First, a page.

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ABSTRACT: The Transcription Factor (TF) p63 is a master regulator of epidermal development and differentiation as evident from the remarkable skin phenotype of p63 mouse knockouts. Furthermore, ectopic expression of p63 alone is sufficient to convert simple epithelium into stratified epithelial tissues in vivo and p63 is required for efficient transdifferentiation of fibroblasts into keratinocytes. However, little is known about the molecular mechanisms of p63 function, in particular how it selects its target sites in the genome. p63, which acts both as an activator and repressor of transcription, recognizes a canonical binding motif that occurs over 1 million times in the human genome. But, in human keratinocytes less than 12,000 of these sites are bound in vivo suggesting that underlying chromatin architecture and cooperating TFs mediate p63-genome interactions. We find that the chromatin architecture at p63-bound targets possess distinctive features and can be used to categorize p63 targets into proximal promoters (1%), enhancers (59%) and repressed or inactive (40%) regulatory elements. Our analysis shows that the chromatin modifications H3K4me1, H3K27me3, along with overall chromatin accessibility status can accurately predict bonafide p63-bound sites without a priori DNA sequence information. Interestingly, however there exists a qualitative correlation between the p63 binding motif and accessibility and H3K4me1 levels. Furthermore, we use a comprehensive in silico approach that leverages ENCODE data to identify several known TFs such as AP1, AP2 and novel TFs (RFX5 for e.g.) that can potentially cooperate with p63 to modulate its myriad biological functions in keratinocytes. Our analysis shows that p63 bound genomic locations in keratinocytes are accessible, marked by active histone modifications, and co-targeted by other developmentally important transcriptional regulators. Collectively, our results suggest that p63 might actively remodel and /or influence chromatin dynamics at its target sites and in the process dictate its own DNA binding and possibly that of adjacent TFs.BMC Genomics 11/2014; 15(1):1042. DOI:10.1186/1471-2164-15-1042 · 4.04 Impact Factor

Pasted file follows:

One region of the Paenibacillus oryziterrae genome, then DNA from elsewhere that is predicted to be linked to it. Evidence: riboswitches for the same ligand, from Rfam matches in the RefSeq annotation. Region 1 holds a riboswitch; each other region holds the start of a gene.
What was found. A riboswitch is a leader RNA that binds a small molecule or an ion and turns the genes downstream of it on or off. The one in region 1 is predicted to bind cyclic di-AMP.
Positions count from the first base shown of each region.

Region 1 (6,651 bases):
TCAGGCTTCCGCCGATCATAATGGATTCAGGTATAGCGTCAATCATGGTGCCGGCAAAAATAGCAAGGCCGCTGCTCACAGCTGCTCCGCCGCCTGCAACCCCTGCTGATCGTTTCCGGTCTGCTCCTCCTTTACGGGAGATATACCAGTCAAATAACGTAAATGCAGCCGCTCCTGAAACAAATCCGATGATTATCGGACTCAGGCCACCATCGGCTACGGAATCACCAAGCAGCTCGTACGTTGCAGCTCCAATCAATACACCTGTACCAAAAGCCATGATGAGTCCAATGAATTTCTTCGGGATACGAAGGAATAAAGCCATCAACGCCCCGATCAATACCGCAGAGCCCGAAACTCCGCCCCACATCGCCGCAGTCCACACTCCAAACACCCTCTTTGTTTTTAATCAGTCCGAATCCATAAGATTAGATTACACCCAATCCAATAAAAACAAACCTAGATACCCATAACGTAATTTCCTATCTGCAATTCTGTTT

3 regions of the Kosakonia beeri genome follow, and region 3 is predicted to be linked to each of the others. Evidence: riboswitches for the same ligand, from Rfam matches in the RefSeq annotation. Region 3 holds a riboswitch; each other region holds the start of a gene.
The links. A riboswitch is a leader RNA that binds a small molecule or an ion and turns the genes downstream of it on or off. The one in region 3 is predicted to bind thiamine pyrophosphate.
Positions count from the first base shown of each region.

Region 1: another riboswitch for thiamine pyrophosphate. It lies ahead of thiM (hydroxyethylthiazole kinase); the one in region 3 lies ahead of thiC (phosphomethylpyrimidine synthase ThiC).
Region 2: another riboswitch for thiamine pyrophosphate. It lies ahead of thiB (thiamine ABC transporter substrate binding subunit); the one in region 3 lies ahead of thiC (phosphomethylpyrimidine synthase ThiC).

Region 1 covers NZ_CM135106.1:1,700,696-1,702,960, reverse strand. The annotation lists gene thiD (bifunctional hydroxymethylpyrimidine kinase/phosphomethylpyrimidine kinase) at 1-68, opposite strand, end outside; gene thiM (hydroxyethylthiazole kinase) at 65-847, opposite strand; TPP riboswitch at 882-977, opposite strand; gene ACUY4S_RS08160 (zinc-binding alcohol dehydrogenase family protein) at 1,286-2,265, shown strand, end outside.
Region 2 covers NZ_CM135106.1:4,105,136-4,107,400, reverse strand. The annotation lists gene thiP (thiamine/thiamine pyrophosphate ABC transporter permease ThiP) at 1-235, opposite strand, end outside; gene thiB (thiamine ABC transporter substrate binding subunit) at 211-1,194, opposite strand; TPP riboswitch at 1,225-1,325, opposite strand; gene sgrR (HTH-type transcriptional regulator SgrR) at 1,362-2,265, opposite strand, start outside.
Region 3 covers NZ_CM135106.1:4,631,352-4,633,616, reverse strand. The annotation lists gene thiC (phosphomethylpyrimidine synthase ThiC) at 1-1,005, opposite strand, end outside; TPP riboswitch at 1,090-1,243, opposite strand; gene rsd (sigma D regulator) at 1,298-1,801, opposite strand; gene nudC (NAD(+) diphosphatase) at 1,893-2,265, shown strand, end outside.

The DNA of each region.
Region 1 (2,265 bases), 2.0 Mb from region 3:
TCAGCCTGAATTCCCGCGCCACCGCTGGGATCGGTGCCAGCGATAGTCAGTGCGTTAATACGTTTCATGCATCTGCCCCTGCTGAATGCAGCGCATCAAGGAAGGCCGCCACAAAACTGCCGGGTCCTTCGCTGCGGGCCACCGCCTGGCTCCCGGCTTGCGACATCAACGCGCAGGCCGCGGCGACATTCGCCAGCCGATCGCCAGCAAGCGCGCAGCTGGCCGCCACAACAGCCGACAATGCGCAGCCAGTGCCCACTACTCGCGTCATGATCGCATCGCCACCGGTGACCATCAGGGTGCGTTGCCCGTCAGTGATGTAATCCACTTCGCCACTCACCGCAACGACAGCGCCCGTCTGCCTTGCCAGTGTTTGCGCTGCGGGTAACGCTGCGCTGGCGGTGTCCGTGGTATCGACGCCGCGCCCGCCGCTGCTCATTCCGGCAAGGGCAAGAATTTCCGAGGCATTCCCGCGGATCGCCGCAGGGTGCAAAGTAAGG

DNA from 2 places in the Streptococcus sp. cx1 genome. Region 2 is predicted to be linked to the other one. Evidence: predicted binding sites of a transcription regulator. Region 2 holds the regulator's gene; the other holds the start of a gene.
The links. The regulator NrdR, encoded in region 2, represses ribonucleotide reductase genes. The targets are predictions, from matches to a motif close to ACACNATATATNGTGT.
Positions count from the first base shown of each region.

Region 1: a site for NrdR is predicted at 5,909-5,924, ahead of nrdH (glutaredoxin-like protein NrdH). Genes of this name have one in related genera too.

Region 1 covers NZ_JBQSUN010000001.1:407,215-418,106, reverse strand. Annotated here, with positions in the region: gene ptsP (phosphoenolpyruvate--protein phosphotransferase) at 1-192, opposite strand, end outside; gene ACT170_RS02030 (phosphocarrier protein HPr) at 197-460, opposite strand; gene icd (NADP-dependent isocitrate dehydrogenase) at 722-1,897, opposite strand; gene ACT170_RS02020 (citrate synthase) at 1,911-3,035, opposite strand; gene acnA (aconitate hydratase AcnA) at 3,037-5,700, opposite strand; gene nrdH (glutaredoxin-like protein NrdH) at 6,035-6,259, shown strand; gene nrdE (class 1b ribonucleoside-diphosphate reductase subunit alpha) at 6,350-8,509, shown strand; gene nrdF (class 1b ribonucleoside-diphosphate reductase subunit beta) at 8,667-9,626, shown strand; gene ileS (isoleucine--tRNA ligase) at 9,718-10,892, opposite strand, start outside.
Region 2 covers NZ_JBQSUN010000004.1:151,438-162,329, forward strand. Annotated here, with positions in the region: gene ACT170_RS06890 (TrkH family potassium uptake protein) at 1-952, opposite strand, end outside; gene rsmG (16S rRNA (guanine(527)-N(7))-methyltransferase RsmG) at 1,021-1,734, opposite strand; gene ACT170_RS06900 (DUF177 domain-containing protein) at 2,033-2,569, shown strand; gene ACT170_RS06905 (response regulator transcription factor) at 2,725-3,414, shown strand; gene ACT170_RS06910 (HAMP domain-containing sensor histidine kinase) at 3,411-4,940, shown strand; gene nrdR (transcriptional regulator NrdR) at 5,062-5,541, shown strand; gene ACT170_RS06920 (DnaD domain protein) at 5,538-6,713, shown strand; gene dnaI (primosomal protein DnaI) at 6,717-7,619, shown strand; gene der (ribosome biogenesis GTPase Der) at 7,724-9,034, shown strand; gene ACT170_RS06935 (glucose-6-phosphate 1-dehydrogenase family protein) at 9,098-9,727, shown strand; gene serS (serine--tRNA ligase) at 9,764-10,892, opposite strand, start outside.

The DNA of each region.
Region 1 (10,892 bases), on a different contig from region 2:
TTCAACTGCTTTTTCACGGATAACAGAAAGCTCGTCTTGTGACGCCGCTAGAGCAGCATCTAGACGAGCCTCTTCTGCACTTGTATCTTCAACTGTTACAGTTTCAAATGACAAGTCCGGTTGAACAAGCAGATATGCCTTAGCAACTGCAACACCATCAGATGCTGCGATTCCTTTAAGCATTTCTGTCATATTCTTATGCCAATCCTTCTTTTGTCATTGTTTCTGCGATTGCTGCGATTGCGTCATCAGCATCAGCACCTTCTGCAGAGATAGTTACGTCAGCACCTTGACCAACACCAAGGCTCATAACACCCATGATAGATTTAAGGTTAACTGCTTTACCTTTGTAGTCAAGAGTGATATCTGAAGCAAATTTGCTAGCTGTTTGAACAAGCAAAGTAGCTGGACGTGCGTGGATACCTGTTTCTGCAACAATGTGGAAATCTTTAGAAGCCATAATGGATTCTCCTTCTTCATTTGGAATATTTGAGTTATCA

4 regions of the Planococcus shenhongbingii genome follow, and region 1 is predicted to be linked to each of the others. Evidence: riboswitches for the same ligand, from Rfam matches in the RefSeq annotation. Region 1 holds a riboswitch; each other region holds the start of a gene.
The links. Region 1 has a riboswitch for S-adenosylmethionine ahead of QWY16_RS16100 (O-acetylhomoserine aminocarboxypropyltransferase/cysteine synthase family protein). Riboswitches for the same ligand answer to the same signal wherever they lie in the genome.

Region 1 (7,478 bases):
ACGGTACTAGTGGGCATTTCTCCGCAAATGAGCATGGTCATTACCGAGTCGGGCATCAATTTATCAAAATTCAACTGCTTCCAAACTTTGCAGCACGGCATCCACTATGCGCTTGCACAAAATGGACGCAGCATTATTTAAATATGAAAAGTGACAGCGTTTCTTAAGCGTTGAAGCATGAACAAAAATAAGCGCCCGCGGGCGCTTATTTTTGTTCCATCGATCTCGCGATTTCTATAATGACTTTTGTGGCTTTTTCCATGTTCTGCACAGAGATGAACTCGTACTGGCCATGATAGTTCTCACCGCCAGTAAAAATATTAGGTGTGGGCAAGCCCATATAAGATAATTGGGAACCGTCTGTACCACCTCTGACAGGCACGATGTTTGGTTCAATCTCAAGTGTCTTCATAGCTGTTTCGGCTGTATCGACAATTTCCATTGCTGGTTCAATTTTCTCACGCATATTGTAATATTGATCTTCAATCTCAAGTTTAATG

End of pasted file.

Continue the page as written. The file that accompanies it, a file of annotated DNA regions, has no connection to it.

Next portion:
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ABSTRACT: Emerging evidence suggests that cancer is populated and maintained by tumour-initiating cells (TICs) with stem-like properties similar to those of adult tissue stem cells. Despite recent advances, the molecular regulatory mechanisms that may be shared between normal and malignant stem cells remain poorly understood. Here we show that the ΔNp63 isoform of the Trp63 transcription factor promotes normal mammary stem cell (MaSC) activity by increasing the expression of the Wnt receptor Fzd7, thereby enhancing Wnt signalling. Importantly, Fzd7-dependent enhancement of Wnt signalling by ΔNp63 also governs tumour-initiating activity of the basal subtype of breast cancer. These findings establish ΔNp63 as a key regulator of stem cells in both normal and malignant mammary tissues and provide direct evidence that breast cancer TICs and normal MaSCs share common regulatory mechanisms.Nature Cell Biology 09/2014; DOI:10.1038/ncb3040 · 20.06 Impact Factor